The Madeira Botanical Garden (Jardim Botânico da Madeira Engenheiro Rui Vieira) located at Quinta do Bom Sucesso on the heights of Funchal at about 985 feet above sea level offers a breathtaking view of the ocean and the bay of Funchal. The 35,000 m2 garden was previously part of an estate owned by the family of William Reid. It opened to the public in 1960 and contains over 2,000 exotic plants from all over the world, along with an aviary bird and a small Natural History Museum. Madiera’s subtropical Mediterranean climate is perfect for the outdoor cultivation of most of the indoor plants that we pamper to ensure their survival. Outdoors, in Madeira, they can sometimes reach impressive heights such as Cereus peruvianus (Peruvian Cereus or Peruvian Apple or cactus candle from Peru) that rises up to 33 feet into the blue sky. The lonely white flowers of these columnar cacti appear on one of the sides of the stem and open at night. But these pretty ribbed stems are also full of thorns… Beware of the little spine in your hand: “Whoever rubs up against it, will get stung !” But the dangerousness of a plant is not only expressed by its appearance… Another saying to keep in mind while walking in the Madeira Botanical Garden is “clothes do not make the man”. Consider the magnificent Cup of Gold vine, also called the Liana Trumpet (Solandra Maxima) and endemic to Mexico and Central America, with its large yellow flowers and its deep glossy green leaves is very popular in tropical gardens. Solandra’s flowers open in the evening and remain open for 24 hours. The 6-8 inches trumpet-shaped flowers have a strong, sweet and captivating scent reminiscent of monoi with a banana or vanilla aroma. Yet do not succumb to its hypnotic charm because Solandra belongs to the family of Solanaceae like Belladonna, Black nightshade, and Datura… The plant is “narcotic-acrid”, that is it contains a poison both narcotic and inflammatory. This teasingly exotic liana almost deceived me… Some peafowls deploy their blue or white plumage with panache in the aisles of the Botanical Garden. Indian peacocks display their elaborate fanned feathers. The tail of the blue peacock is dark brown, and the train is made up of 100 to 150 elongated feathers ending with a colorful eye-spot. The train measure between 77 and 90 inches. This ornate train is mostly used in courtship. Blue and green predominate, with round, black areas that make up the ocelli. The female is called peahen and lacks the train. White peafowl, their color the result of color mutations, behave the same way as blue peafowl breeds and the males use their massive train in the same way. The white peacock makes us think of a sublime wedding dress of a sparkling white. Whatever the color of its plumage, this bird is native to India, and offers us a magnificent fan !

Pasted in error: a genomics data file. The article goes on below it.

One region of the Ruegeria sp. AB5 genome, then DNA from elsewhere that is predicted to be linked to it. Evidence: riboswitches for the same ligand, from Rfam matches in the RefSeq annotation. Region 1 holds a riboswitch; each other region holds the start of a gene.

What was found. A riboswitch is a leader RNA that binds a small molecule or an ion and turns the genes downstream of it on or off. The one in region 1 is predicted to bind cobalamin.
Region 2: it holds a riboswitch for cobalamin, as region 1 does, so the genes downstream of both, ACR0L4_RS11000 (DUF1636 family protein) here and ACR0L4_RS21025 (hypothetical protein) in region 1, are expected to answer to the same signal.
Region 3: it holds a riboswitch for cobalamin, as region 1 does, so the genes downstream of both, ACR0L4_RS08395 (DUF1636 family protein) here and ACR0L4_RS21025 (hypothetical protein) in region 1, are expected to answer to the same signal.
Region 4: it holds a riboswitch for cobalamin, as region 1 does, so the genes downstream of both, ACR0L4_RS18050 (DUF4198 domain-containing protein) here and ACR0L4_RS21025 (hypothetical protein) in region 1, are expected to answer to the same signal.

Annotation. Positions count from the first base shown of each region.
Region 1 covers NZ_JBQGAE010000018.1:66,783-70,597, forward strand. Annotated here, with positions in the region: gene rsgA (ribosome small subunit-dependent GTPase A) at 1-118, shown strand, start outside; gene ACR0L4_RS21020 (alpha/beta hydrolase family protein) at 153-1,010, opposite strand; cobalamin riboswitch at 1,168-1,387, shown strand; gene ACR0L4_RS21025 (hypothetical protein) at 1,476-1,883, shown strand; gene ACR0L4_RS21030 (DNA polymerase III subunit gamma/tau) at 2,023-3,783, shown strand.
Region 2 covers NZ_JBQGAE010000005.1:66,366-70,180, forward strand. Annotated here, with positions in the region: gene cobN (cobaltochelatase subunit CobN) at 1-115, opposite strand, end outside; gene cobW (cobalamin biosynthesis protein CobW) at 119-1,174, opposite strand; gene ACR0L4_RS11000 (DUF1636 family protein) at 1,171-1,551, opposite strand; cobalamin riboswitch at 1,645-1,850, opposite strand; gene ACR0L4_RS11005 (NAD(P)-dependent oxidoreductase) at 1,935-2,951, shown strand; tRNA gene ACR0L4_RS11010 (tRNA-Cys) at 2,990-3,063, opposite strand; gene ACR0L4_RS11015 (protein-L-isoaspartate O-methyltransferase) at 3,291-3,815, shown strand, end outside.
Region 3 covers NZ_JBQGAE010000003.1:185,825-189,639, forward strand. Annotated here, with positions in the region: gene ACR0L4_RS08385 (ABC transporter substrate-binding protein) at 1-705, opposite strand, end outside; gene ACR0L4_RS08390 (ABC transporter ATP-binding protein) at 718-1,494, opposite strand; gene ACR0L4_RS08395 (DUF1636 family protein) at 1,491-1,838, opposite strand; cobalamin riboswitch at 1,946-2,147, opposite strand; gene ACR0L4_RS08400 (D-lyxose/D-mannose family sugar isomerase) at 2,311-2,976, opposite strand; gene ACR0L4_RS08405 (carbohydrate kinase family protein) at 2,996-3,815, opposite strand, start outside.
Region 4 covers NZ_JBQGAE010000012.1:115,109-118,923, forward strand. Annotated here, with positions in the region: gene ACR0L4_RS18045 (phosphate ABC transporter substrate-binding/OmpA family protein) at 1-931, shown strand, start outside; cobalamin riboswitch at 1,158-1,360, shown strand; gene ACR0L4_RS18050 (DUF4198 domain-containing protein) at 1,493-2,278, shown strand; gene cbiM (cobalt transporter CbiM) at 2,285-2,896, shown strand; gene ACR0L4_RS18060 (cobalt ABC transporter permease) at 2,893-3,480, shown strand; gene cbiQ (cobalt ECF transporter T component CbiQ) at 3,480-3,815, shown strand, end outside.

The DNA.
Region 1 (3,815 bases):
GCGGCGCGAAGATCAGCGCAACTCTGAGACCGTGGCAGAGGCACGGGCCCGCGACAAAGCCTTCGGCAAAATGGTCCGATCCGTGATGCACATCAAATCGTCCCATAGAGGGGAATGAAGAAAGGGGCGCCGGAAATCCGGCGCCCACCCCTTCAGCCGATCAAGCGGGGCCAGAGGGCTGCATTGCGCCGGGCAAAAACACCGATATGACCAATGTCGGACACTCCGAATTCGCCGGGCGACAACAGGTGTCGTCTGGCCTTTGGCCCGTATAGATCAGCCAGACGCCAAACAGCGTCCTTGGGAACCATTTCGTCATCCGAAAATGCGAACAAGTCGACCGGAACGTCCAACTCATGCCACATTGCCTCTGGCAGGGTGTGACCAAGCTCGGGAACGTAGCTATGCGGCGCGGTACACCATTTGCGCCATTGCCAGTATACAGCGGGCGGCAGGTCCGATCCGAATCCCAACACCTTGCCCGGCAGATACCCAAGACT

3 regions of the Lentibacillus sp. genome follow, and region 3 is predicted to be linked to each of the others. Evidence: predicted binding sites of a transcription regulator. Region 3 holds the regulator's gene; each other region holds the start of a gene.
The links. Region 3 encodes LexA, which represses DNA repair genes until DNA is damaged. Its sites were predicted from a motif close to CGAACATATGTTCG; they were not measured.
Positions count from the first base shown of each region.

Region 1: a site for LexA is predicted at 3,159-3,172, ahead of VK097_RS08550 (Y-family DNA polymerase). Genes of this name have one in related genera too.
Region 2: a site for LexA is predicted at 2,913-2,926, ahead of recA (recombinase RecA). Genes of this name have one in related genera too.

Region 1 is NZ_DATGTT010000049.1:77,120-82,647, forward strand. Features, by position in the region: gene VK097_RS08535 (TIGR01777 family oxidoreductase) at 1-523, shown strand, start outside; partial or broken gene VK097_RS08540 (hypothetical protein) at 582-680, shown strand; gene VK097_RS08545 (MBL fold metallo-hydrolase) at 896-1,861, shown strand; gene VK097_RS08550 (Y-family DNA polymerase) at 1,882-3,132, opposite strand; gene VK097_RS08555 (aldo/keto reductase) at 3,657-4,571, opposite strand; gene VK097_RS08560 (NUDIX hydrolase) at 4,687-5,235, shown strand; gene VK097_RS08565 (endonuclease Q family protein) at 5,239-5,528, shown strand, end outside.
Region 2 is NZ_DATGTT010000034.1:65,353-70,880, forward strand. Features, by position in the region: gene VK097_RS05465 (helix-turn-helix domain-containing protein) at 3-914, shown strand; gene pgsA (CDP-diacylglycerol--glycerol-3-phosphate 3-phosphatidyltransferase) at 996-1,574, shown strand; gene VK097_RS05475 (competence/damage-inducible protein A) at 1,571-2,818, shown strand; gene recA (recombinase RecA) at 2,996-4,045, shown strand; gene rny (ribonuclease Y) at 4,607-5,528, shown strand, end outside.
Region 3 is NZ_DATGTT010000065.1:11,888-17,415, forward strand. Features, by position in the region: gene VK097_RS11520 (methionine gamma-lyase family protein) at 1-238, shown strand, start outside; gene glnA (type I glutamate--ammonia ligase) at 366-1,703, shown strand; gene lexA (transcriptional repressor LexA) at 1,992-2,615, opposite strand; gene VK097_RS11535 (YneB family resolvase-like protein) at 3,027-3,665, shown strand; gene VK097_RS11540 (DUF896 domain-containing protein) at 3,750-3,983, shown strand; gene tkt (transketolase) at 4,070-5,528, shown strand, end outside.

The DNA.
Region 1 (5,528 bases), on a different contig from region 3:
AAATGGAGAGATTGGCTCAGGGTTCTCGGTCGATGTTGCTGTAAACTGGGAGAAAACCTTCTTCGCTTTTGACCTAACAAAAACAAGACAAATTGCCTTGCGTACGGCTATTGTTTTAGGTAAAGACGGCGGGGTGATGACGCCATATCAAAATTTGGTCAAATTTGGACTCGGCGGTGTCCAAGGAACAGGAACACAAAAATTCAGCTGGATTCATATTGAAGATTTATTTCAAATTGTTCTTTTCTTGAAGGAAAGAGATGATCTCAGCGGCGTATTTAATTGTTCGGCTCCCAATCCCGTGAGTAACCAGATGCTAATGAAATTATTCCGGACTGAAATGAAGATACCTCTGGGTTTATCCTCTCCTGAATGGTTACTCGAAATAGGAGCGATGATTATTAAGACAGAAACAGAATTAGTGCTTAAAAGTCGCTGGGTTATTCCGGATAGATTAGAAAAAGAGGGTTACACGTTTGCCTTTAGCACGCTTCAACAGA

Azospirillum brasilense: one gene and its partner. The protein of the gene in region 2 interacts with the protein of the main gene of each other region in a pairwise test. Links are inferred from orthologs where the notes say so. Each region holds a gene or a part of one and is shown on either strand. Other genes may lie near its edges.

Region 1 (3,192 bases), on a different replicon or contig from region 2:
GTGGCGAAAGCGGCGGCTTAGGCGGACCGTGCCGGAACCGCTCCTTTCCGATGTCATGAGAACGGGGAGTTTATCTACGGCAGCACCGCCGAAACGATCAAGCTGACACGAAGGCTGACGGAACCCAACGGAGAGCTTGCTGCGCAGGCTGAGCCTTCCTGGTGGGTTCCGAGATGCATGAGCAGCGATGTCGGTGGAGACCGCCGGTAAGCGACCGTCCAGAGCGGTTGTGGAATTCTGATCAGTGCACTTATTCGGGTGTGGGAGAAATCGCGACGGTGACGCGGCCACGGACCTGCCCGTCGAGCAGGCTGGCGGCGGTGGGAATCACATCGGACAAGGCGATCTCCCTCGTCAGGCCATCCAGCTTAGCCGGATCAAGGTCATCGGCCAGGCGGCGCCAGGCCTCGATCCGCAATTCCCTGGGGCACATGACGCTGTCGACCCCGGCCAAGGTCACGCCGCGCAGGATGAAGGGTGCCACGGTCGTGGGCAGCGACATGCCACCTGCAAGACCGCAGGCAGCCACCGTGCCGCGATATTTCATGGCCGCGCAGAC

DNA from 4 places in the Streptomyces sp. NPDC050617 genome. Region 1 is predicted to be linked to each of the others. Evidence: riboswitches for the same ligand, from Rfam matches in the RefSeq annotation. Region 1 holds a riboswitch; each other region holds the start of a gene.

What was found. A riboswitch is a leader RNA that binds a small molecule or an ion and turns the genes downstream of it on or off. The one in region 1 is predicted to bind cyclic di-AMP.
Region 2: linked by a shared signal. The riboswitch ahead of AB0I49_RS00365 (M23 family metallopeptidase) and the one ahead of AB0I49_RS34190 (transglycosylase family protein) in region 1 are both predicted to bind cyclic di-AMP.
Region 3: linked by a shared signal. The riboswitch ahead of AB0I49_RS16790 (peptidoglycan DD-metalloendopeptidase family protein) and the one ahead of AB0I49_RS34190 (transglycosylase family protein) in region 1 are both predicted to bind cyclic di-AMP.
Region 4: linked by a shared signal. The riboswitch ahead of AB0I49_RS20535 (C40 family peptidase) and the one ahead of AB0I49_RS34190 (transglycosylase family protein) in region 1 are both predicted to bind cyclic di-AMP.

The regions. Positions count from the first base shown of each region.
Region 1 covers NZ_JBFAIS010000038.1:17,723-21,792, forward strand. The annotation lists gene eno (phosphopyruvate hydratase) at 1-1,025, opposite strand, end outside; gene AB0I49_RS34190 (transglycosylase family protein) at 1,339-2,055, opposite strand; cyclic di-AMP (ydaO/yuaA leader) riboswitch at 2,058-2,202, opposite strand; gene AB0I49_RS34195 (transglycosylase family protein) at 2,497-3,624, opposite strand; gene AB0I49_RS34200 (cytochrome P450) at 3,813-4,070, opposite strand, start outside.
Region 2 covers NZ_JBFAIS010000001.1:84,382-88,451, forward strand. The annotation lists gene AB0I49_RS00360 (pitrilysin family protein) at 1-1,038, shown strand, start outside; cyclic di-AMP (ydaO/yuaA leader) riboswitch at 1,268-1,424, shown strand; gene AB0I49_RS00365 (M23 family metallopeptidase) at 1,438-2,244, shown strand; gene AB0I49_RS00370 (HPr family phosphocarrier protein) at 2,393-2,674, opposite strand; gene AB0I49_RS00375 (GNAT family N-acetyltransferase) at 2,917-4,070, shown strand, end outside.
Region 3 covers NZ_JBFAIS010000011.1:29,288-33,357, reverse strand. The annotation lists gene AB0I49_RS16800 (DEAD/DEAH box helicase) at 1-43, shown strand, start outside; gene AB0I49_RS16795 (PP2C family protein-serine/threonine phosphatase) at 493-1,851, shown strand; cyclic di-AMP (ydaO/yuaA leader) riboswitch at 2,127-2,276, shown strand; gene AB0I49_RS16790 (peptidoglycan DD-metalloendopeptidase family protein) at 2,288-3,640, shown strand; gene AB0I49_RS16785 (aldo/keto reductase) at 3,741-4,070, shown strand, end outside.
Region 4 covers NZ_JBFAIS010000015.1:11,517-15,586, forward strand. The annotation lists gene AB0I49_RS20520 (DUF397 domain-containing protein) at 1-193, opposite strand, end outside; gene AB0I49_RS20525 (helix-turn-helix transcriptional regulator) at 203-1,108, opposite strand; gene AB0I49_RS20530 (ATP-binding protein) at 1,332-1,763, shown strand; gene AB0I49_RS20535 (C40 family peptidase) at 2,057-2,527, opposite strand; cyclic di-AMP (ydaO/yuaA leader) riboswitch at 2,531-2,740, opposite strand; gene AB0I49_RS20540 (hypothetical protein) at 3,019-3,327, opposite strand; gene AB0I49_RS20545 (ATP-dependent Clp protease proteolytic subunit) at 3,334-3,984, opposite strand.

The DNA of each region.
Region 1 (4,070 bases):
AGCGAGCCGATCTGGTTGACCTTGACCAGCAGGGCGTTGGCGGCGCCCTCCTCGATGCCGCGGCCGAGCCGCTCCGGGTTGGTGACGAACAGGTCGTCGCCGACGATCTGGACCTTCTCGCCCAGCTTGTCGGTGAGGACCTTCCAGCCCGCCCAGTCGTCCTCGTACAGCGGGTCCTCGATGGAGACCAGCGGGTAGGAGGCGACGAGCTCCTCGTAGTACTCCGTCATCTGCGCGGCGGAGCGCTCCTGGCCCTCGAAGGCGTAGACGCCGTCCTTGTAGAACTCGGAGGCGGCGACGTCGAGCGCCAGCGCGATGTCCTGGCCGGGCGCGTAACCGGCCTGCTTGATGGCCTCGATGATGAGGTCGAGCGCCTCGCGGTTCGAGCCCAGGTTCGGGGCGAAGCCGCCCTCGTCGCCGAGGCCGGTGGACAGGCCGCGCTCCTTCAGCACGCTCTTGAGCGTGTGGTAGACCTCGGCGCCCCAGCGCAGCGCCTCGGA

The climate of Madeira is favorable to the growth of flowers from both tropical and cold regions. The island displays floral species from many parts of the world. Whether you are a botanist, a nature lover or a grasshopper, the Madeira Botanical Garden takes you in the midst of a kingdom of plants from all over the world… The color cocktail is stunning. The exotic Cannas bring to the garden its warm-toned summer bloom and dark green glossy foliage ! Due to its mild climate, Madeira is suitable for the cultivation of the most delicate orchids. Different orchids bloom throughout the year. At the time of our visit, the Cymbidiums were in full bloom, dazzling and elegant. The Cymbidium is indeed the star of orchids ! In the wild, it grows in Southeast Asia, on cool mountain slopes as well as savannahs. There are about forty variants in a wide range of colors… If orchids symbolize love, luxury, strength, and beauty, the color of the orchid can change the original meaning of the flower. Thus, pink orchids symbolize grace, joy, and happiness and also innocence while green orchids are supposed to bring good luck and blessing. Purple orchids symbolize royalty, admiration, and respect. Orchids also represent good health and longevity. In ancient Greece they were associated with virility. With just a few steps we move from Asia to America… Native to the tropical regions of Central and South America, the Amaryllis (Hippeastrum) has a hollow stem proudly erect with six-petalled flowers. The most common variety, the Amaryllis “Red Lion” is deep red, but there are no less than 80 species with amazing colors including orange, fuchsia, white, plain or variegated… The name “amaryllis” (from the Greek “Amarullis” which means “to shine”) originates in “The Ecolgues”, also called “The Bucolics”, by the Latin poet Virgil. Greek mythology explains the origin of the flower through a story of love. A young shepherdess, Amaryllis, falls in love with Alteo. To win his love, Amaryllis stands in front of Alteo’s house for thirty nights, piercing her heart with a golden arrow to express her unattainable love. On the thirtieth day, a beautiful red flower grew from the blood of her heart, thereby finally winning Alteo’s love in return… The red Amaryllis, therefore, symbolizes love and sacrifice to win love. In 1733, Swedish naturalist Carl von Linné used her name to baptize this little-known plant in Europe. A few steps further and we enter South Africa where the White Crinium produces an umbel of large, showy flowers similar to graceful white lilies… Its close neighbor (Strelitzia Reginae) displays a curious shape, similar to a bird’s head. The bird of paradise… that’s a dreamy name, isn’t it ? Definitely, wandering around the Madeira Botanical Garden and moving whichever way takes our fancy – among orchids, amaryllis and many other beautiful plants – we feel “the power of flowers” as sung by French singer Laurent Voulzy, “On laisserait bien nos cœurs / Au pouvoir des fleurs” (We give our hearts to the power of flowers…).